It’s been more than a decade since the MMDA implemented what was formally called the Grand Rotunda Scheme. To most, it will always be the U-turn scheme that was implemented all around Metro Manila. After seeing what seemed like success along roads like Commonwealth and Quezon Avenue, it was concluded that the U-turns were the answer to Metro Manila’s traffic woes or at least the part that’s blamed on signalized intersections. The perception by many at the time was that traffic signals were not working and caused so much congestion as evidenced by the long queues at intersections. This is not entirely false as intersections with in-optimal settings would definitely bring about congestion especially along corridors or networks where signals are not coordinated. It was, however, a generalization at a large scale and led to more experiments of opening and closing slots in order to determine which would be the most effective combinations. These experiments and their outcomes include drivers becoming more aggressive in order to maneuver ahead of others at the U-turn slots. Weaving has become the norm and in many cases have increased the risk of road crashes.
Traffic signals have been installed and the section of the median island has been removed across Ateneo’s Gate 3. This will become a three-leg intersections once again but I hope the signals will not favor Ateneo over through traffic along C5.
Traffic lights are already installed along the southbound side of Katipunan at the approach to the junction with Miriam College’s Main Gate. This will be a four-leg intersection as across Miriam is B. Gonzales Street that connects to Esteban Abada.
The signals are supposed to be operational starting September 13, which is a Saturday. Perhaps this is to try it out first during that weekend and for the MMDA to do some tweaks before the real deal that is traffic on Monday. But then how can you simulate traffic generated by the two schools in the area except maybe if there is significant enough traffic on Saturday? Did the MMDA or its consultants do some simulation using their computers and the VISSIM software they acquired many years ago? Or will we see more of the experiments as signals are fine-tuned according to the conditions along Katipunan?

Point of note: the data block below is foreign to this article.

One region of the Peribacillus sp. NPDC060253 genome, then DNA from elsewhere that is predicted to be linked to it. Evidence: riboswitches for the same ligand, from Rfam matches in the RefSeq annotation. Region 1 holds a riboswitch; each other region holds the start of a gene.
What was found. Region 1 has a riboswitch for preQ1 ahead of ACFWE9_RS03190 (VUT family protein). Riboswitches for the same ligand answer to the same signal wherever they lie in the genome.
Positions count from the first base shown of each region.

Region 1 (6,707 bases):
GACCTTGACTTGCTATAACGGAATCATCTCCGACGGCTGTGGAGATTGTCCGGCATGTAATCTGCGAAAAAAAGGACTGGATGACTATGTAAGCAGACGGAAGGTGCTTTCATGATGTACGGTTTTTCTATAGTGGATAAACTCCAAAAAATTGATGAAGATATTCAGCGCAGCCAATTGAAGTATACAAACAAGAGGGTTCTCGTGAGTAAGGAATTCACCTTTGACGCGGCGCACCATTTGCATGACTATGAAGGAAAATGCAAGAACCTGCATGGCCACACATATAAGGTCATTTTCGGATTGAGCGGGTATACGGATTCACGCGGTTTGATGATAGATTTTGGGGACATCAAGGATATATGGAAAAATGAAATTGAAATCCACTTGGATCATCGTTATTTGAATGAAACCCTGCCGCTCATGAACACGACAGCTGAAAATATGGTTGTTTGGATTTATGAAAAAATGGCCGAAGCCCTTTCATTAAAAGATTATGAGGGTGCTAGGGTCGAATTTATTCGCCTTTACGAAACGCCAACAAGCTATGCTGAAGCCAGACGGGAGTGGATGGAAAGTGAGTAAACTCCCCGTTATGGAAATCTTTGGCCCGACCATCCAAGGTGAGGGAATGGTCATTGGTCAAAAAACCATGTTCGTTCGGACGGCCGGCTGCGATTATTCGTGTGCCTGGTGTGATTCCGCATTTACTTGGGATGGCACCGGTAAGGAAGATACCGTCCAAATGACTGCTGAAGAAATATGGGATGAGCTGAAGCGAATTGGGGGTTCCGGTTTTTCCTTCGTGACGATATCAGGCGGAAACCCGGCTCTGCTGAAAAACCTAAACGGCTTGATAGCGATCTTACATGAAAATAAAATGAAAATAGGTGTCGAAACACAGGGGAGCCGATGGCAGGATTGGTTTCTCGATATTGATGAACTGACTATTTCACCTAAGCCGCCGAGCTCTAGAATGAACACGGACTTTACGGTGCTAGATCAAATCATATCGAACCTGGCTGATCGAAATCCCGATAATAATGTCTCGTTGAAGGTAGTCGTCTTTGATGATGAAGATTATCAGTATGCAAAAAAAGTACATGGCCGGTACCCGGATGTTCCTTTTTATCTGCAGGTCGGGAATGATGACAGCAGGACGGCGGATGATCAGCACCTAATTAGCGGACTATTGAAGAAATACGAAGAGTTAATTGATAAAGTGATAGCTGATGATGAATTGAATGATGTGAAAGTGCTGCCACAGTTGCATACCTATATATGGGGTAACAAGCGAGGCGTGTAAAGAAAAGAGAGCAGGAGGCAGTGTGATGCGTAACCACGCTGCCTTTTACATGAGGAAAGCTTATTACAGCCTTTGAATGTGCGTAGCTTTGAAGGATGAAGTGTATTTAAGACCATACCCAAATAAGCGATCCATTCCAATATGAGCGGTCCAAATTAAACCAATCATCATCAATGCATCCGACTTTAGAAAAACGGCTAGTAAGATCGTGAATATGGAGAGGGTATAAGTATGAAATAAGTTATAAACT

We are hopeful that the signals along Katipunan will help improve the traffic along this very busy corridor. The results for sections of C5 from Libis (QC) to Ugong (Pasig) are promising and many people I know have told me that traffic has improved. Of course, this may also be partly due to the one-lane policy the MMDA has implemented for trucks. It’s never just one scheme or measure that will work wonders for Metro Manila traffic. It will always be a combination that will alleviate traffic woes in the metropolis. We’ll soon know what will become of traffic along Katipunan. We should, however, temper expectations at least for the 6:30 – 7:30 AM period during weekdays when traffic peaks in the vicinity of Ateneo and Miriam. The sheer volume of vehicles generated by the schools will overwhelm any system that is put up in the area. Nevertheless, for the rest of the day at least traffic flow should improve when signals are operational once again for Katipunan.